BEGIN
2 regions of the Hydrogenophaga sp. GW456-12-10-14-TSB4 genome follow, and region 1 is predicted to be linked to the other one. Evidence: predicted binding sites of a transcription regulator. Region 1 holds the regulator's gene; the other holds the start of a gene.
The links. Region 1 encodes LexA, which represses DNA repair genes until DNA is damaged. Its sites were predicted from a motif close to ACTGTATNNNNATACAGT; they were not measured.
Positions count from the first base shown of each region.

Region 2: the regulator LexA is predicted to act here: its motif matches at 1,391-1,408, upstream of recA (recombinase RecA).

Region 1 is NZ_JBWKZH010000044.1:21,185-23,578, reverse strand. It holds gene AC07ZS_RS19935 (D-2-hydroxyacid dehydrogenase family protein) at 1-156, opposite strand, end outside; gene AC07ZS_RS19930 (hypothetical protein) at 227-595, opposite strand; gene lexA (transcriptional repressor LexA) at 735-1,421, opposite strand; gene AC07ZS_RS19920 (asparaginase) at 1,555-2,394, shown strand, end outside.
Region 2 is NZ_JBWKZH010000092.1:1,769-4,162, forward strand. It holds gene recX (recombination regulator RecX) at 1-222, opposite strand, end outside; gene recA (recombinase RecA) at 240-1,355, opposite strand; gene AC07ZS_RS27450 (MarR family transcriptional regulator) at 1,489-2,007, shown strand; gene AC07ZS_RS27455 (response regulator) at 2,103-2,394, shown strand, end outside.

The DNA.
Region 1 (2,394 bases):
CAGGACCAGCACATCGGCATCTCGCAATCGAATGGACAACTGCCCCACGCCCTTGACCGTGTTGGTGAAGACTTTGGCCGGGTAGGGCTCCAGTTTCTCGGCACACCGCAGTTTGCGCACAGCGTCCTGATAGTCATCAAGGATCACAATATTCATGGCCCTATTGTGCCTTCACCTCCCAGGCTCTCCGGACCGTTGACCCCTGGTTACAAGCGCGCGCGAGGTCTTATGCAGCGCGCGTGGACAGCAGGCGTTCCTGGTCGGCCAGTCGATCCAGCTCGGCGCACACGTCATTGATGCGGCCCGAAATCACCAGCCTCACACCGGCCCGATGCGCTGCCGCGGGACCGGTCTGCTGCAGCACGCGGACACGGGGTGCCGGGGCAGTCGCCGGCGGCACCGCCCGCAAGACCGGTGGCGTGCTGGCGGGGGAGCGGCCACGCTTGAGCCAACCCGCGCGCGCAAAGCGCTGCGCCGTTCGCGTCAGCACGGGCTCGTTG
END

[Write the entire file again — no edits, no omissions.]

2 regions of the Hydrogenophaga sp. GW456-12-10-14-TSB4 genome follow, and region 1 is predicted to be linked to the other one. Evidence: predicted binding sites of a transcription regulator. Region 1 holds the regulator's gene; the other holds the start of a gene.
The links. Region 1 encodes LexA, which represses DNA repair genes until DNA is damaged. Its sites were predicted from a motif close to ACTGTATNNNNATACAGT; they were not measured.
Positions count from the first base shown of each region.

Region 2: the regulator LexA is predicted to act here: its motif matches at 1,391-1,408, upstream of recA (recombinase RecA).

Region 1 is NZ_JBWKZH010000044.1:21,185-23,578, reverse strand. It holds gene AC07ZS_RS19935 (D-2-hydroxyacid dehydrogenase family protein) at 1-156, opposite strand, end outside; gene AC07ZS_RS19930 (hypothetical protein) at 227-595, opposite strand; gene lexA (transcriptional repressor LexA) at 735-1,421, opposite strand; gene AC07ZS_RS19920 (asparaginase) at 1,555-2,394, shown strand, end outside.
Region 2 is NZ_JBWKZH010000092.1:1,769-4,162, forward strand. It holds gene recX (recombination regulator RecX) at 1-222, opposite strand, end outside; gene recA (recombinase RecA) at 240-1,355, opposite strand; gene AC07ZS_RS27450 (MarR family transcriptional regulator) at 1,489-2,007, shown strand; gene AC07ZS_RS27455 (response regulator) at 2,103-2,394, shown strand, end outside.

The DNA.
Region 1 (2,394 bases):
CAGGACCAGCACATCGGCATCTCGCAATCGAATGGACAACTGCCCCACGCCCTTGACCGTGTTGGTGAAGACTTTGGCCGGGTAGGGCTCCAGTTTCTCGGCACACCGCAGTTTGCGCACAGCGTCCTGATAGTCATCAAGGATCACAATATTCATGGCCCTATTGTGCCTTCACCTCCCAGGCTCTCCGGACCGTTGACCCCTGGTTACAAGCGCGCGCGAGGTCTTATGCAGCGCGCGTGGACAGCAGGCGTTCCTGGTCGGCCAGTCGATCCAGCTCGGCGCACACGTCATTGATGCGGCCCGAAATCACCAGCCTCACACCGGCCCGATGCGCTGCCGCGGGACCGGTCTGCTGCAGCACGCGGACACGGGGTGCCGGGGCAGTCGCCGGCGGCACCGCCCGCAAGACCGGTGGCGTGCTGGCGGGGGAGCGGCCACGCTTGAGCCAACCCGCGCGCGCAAAGCGCTGCGCCGTTCGCGTCAGCACGGGCTCGTTG